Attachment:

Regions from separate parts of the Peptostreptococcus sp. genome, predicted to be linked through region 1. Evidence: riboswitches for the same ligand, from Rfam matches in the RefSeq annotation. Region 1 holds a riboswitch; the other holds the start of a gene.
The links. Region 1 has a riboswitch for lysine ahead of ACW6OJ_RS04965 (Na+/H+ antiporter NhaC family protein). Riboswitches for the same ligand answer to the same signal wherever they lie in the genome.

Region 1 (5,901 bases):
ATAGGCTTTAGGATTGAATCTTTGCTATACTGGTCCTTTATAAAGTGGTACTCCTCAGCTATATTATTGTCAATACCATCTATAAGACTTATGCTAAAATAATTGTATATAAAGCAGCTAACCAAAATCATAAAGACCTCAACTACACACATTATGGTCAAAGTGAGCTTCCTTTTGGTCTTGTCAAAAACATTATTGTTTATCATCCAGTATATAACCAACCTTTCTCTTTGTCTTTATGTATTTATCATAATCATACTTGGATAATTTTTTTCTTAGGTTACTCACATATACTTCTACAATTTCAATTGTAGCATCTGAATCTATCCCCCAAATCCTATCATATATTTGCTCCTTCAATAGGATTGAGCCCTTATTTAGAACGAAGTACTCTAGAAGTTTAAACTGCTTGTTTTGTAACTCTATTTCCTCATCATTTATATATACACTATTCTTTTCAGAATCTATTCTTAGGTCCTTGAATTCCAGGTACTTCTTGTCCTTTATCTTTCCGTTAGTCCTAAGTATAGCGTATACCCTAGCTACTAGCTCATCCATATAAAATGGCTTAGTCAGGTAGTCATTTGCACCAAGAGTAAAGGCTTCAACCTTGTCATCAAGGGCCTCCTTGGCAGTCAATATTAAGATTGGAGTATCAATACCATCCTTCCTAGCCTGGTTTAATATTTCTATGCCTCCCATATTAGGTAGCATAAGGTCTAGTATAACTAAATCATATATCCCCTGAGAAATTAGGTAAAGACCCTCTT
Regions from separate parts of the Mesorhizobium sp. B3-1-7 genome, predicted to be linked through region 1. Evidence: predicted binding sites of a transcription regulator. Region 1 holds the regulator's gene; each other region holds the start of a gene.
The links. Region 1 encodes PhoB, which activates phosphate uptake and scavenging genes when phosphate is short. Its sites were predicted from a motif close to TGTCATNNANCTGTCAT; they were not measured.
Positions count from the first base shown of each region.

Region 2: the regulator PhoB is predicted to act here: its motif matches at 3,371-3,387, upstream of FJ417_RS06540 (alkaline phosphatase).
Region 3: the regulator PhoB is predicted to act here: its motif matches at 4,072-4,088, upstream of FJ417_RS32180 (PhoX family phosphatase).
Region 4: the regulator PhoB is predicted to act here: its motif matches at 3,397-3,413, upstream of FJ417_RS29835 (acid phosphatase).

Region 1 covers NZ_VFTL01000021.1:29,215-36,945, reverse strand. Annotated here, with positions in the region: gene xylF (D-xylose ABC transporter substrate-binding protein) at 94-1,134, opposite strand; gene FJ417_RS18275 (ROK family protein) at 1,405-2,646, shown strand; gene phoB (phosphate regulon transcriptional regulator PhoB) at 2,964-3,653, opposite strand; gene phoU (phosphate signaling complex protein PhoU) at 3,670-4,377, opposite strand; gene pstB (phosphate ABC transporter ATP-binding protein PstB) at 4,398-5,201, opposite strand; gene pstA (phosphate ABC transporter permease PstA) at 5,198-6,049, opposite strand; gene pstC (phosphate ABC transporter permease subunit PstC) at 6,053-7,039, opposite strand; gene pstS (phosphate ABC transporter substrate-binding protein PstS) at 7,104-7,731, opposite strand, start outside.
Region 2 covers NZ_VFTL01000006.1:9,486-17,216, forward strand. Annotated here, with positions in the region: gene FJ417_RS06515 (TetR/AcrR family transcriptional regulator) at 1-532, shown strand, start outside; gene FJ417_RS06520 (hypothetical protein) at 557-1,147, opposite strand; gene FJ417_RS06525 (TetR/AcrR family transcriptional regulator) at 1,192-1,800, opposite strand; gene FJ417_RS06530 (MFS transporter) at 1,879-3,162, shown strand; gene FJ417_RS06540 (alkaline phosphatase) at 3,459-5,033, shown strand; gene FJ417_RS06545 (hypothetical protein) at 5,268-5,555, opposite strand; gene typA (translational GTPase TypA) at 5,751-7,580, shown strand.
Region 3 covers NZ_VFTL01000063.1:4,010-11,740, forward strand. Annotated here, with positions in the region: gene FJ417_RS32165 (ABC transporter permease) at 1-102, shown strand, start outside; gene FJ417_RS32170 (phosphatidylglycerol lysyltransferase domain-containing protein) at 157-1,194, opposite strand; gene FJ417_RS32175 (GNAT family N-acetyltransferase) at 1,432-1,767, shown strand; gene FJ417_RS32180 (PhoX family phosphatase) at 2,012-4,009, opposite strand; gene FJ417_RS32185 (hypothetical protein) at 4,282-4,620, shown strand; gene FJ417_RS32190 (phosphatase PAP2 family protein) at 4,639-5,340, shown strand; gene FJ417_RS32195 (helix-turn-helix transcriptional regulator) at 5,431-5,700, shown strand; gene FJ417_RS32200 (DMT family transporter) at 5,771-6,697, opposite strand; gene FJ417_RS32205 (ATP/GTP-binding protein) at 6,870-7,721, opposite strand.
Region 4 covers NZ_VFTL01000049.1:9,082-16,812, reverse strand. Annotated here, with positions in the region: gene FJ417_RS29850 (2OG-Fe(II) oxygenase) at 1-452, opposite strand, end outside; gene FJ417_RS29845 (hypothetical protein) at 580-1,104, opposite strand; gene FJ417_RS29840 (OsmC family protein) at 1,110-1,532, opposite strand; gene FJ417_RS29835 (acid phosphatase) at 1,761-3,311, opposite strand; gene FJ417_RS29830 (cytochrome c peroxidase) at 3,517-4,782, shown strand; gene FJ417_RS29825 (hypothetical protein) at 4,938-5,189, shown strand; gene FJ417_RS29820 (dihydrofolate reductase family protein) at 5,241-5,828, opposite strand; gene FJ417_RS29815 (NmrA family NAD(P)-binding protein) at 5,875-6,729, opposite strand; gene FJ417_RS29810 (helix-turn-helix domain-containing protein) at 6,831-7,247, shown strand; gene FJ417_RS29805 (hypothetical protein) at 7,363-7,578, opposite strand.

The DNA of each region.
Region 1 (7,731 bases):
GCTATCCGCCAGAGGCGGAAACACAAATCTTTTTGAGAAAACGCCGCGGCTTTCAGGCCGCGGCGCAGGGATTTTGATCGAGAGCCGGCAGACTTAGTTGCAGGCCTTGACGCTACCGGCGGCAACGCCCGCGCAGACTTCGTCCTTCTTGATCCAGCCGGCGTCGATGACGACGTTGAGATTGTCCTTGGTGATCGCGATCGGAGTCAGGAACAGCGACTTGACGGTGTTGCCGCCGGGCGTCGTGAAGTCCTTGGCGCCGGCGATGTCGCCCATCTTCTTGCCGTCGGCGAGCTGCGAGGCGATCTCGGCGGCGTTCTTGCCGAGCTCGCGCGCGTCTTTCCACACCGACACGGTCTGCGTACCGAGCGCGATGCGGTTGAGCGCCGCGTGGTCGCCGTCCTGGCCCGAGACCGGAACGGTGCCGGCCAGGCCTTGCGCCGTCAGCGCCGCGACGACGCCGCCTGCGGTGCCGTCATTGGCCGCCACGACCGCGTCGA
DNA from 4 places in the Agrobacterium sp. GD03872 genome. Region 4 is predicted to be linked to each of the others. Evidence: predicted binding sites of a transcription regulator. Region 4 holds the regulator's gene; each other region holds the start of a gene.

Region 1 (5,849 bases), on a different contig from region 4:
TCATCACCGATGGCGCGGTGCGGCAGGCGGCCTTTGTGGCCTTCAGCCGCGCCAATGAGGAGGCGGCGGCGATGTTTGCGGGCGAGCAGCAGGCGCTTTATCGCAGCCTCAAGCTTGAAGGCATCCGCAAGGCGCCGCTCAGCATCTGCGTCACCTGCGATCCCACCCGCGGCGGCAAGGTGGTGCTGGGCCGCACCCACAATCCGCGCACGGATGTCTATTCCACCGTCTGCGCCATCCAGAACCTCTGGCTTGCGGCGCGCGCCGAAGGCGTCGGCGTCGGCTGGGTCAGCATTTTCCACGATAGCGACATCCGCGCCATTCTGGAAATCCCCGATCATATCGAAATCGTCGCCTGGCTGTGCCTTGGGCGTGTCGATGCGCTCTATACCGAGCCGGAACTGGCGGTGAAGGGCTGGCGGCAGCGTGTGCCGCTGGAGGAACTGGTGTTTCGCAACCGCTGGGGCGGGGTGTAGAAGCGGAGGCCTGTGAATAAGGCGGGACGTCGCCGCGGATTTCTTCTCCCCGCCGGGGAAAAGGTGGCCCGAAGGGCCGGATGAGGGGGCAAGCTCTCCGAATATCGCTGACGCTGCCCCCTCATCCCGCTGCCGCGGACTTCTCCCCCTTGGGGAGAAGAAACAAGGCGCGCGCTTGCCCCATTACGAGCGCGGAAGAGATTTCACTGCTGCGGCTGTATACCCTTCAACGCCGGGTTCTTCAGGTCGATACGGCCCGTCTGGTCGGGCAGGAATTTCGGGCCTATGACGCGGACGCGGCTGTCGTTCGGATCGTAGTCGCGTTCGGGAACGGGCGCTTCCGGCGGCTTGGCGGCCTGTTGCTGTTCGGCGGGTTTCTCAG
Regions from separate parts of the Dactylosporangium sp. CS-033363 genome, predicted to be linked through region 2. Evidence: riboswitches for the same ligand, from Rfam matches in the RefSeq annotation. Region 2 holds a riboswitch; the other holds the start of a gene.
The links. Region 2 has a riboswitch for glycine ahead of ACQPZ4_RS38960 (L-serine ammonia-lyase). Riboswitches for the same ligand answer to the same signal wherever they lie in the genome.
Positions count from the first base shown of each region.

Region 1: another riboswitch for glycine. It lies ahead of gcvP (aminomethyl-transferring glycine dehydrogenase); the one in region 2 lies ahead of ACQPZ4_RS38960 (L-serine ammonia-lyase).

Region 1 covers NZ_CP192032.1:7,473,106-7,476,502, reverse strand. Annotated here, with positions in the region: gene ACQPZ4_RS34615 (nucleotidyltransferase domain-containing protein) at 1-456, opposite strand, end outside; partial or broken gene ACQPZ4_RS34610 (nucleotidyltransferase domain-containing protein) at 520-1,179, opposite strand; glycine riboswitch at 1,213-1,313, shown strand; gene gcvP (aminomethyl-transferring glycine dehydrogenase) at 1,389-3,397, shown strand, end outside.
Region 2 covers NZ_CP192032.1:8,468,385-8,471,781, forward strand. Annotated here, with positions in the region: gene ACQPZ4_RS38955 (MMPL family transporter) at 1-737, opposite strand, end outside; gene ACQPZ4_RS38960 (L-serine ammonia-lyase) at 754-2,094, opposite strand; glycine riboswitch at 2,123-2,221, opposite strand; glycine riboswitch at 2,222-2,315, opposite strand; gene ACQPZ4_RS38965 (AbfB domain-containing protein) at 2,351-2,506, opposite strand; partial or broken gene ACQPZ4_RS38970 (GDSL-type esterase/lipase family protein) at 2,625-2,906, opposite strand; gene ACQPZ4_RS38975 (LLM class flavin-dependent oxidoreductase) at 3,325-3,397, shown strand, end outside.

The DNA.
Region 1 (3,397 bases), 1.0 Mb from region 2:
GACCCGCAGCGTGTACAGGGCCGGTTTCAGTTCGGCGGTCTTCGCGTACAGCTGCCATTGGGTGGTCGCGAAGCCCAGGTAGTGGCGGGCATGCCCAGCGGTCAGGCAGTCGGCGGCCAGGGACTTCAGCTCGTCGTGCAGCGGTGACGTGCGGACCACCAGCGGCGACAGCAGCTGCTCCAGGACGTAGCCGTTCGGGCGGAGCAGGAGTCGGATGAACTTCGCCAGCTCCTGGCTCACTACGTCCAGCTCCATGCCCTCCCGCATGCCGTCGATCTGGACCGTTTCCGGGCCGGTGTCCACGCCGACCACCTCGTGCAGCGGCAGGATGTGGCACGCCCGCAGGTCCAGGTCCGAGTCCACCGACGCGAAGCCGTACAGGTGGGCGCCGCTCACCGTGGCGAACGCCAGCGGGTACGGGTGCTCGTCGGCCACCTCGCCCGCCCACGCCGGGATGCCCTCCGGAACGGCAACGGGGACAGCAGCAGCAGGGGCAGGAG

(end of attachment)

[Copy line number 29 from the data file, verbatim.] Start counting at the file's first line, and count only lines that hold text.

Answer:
GACCCGCAGCGTGTACAGGGCCGGTTTCAGTTCGGCGGTCTTCGCGTACAGCTGCCATTGGGTGGTCGCGAAGCCCAGGTAGTGGCGGGCATGCCCAGCGGTCAGGCAGTCGGCGGCCAGGGACTTCAGCTCGTCGTGCAGCGGTGACGTGCGGACCACCAGCGGCGACAGCAGCTGCTCCAGGACGTAGCCGTTCGGGCGGAGCAGGAGTCGGATGAACTTCGCCAGCTCCTGGCTCACTACGTCCAGCTCCATGCCCTCCCGCATGCCGTCGATCTGGACCGTTTCCGGGCCGGTGTCCACGCCGACCACCTCGTGCAGCGGCAGGATGTGGCACGCCCGCAGGTCCAGGTCCGAGTCCACCGACGCGAAGCCGTACAGGTGGGCGCCGCTCACCGTGGCGAACGCCAGCGGGTACGGGTGCTCGTCGGCCACCTCGCCCGCCCACGCCGGGATGCCCTCCGGAACGGCAACGGGGACAGCAGCAGCAGGGGCAGGAG